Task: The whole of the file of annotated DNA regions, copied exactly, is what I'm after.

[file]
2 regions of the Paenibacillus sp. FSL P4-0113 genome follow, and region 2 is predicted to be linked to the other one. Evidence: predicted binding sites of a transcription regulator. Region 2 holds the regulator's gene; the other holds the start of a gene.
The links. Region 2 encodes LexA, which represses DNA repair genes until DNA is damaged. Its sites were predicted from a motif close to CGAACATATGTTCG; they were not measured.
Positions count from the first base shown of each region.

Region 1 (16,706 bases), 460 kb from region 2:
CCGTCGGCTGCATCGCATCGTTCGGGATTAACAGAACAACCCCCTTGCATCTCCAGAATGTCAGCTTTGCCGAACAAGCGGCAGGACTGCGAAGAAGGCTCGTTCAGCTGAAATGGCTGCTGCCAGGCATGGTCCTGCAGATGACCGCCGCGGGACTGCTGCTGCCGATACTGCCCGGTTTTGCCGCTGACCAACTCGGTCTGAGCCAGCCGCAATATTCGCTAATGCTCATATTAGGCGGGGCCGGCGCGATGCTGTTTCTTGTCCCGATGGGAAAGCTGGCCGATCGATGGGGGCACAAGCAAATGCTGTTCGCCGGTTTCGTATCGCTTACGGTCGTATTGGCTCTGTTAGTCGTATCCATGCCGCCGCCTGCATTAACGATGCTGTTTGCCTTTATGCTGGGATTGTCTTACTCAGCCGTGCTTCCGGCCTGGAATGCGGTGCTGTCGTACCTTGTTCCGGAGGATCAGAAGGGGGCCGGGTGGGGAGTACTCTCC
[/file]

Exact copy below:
2 regions of the Paenibacillus sp. FSL P4-0113 genome follow, and region 2 is predicted to be linked to the other one. Evidence: predicted binding sites of a transcription regulator. Region 2 holds the regulator's gene; the other holds the start of a gene.
The links. Region 2 encodes LexA, which represses DNA repair genes until DNA is damaged. Its sites were predicted from a motif close to CGAACATATGTTCG; they were not measured.
Positions count from the first base shown of each region.

Region 1 (16,706 bases), 460 kb from region 2:
CCGTCGGCTGCATCGCATCGTTCGGGATTAACAGAACAACCCCCTTGCATCTCCAGAATGTCAGCTTTGCCGAACAAGCGGCAGGACTGCGAAGAAGGCTCGTTCAGCTGAAATGGCTGCTGCCAGGCATGGTCCTGCAGATGACCGCCGCGGGACTGCTGCTGCCGATACTGCCCGGTTTTGCCGCTGACCAACTCGGTCTGAGCCAGCCGCAATATTCGCTAATGCTCATATTAGGCGGGGCCGGCGCGATGCTGTTTCTTGTCCCGATGGGAAAGCTGGCCGATCGATGGGGGCACAAGCAAATGCTGTTCGCCGGTTTCGTATCGCTTACGGTCGTATTGGCTCTGTTAGTCGTATCCATGCCGCCGCCTGCATTAACGATGCTGTTTGCCTTTATGCTGGGATTGTCTTACTCAGCCGTGCTTCCGGCCTGGAATGCGGTGCTGTCGTACCTTGTTCCGGAGGATCAGAAGGGGGCCGGGTGGGGAGTACTCTCC